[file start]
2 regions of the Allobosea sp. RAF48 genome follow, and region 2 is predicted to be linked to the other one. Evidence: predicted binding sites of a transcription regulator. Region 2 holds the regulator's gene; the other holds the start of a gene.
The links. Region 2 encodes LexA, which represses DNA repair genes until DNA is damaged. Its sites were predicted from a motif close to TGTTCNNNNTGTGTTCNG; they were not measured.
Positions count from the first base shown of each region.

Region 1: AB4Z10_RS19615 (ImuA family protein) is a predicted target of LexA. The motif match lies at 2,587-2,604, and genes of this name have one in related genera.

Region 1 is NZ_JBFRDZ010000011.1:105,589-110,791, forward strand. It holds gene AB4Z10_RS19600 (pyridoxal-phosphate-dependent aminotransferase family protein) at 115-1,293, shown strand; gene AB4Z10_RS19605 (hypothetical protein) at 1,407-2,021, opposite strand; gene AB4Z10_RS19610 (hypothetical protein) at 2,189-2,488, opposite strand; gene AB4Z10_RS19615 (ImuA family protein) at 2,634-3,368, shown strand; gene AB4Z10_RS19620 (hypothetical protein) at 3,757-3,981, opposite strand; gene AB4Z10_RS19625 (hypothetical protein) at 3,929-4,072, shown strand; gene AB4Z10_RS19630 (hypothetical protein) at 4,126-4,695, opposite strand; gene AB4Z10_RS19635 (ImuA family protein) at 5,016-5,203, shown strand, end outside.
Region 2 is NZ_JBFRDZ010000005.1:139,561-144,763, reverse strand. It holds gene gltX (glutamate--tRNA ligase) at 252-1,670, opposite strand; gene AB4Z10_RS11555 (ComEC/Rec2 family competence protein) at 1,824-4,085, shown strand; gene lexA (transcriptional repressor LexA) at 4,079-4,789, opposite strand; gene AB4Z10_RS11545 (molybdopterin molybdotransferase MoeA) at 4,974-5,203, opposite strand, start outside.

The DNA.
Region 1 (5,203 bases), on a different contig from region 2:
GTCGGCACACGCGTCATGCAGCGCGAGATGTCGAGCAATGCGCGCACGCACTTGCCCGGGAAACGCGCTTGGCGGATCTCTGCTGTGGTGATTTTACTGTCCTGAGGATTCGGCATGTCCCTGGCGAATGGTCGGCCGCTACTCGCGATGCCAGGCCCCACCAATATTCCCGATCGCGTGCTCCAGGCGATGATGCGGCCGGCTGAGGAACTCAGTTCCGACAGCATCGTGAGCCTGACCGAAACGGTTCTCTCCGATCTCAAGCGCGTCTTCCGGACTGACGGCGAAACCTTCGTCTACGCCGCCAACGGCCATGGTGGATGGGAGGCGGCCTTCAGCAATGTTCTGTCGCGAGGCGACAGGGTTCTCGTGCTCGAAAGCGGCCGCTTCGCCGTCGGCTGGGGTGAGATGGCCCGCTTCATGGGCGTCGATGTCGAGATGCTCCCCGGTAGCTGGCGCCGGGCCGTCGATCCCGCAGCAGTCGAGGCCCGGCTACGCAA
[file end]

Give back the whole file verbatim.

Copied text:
2 regions of the Allobosea sp. RAF48 genome follow, and region 2 is predicted to be linked to the other one. Evidence: predicted binding sites of a transcription regulator. Region 2 holds the regulator's gene; the other holds the start of a gene.
The links. Region 2 encodes LexA, which represses DNA repair genes until DNA is damaged. Its sites were predicted from a motif close to TGTTCNNNNTGTGTTCNG; they were not measured.
Positions count from the first base shown of each region.

Region 1: AB4Z10_RS19615 (ImuA family protein) is a predicted target of LexA. The motif match lies at 2,587-2,604, and genes of this name have one in related genera.

Region 1 is NZ_JBFRDZ010000011.1:105,589-110,791, forward strand. It holds gene AB4Z10_RS19600 (pyridoxal-phosphate-dependent aminotransferase family protein) at 115-1,293, shown strand; gene AB4Z10_RS19605 (hypothetical protein) at 1,407-2,021, opposite strand; gene AB4Z10_RS19610 (hypothetical protein) at 2,189-2,488, opposite strand; gene AB4Z10_RS19615 (ImuA family protein) at 2,634-3,368, shown strand; gene AB4Z10_RS19620 (hypothetical protein) at 3,757-3,981, opposite strand; gene AB4Z10_RS19625 (hypothetical protein) at 3,929-4,072, shown strand; gene AB4Z10_RS19630 (hypothetical protein) at 4,126-4,695, opposite strand; gene AB4Z10_RS19635 (ImuA family protein) at 5,016-5,203, shown strand, end outside.
Region 2 is NZ_JBFRDZ010000005.1:139,561-144,763, reverse strand. It holds gene gltX (glutamate--tRNA ligase) at 252-1,670, opposite strand; gene AB4Z10_RS11555 (ComEC/Rec2 family competence protein) at 1,824-4,085, shown strand; gene lexA (transcriptional repressor LexA) at 4,079-4,789, opposite strand; gene AB4Z10_RS11545 (molybdopterin molybdotransferase MoeA) at 4,974-5,203, opposite strand, start outside.

The DNA.
Region 1 (5,203 bases), on a different contig from region 2:
GTCGGCACACGCGTCATGCAGCGCGAGATGTCGAGCAATGCGCGCACGCACTTGCCCGGGAAACGCGCTTGGCGGATCTCTGCTGTGGTGATTTTACTGTCCTGAGGATTCGGCATGTCCCTGGCGAATGGTCGGCCGCTACTCGCGATGCCAGGCCCCACCAATATTCCCGATCGCGTGCTCCAGGCGATGATGCGGCCGGCTGAGGAACTCAGTTCCGACAGCATCGTGAGCCTGACCGAAACGGTTCTCTCCGATCTCAAGCGCGTCTTCCGGACTGACGGCGAAACCTTCGTCTACGCCGCCAACGGCCATGGTGGATGGGAGGCGGCCTTCAGCAATGTTCTGTCGCGAGGCGACAGGGTTCTCGTGCTCGAAAGCGGCCGCTTCGCCGTCGGCTGGGGTGAGATGGCCCGCTTCATGGGCGTCGATGTCGAGATGCTCCCCGGTAGCTGGCGCCGGGCCGTCGATCCCGCAGCAGTCGAGGCCCGGCTACGCAA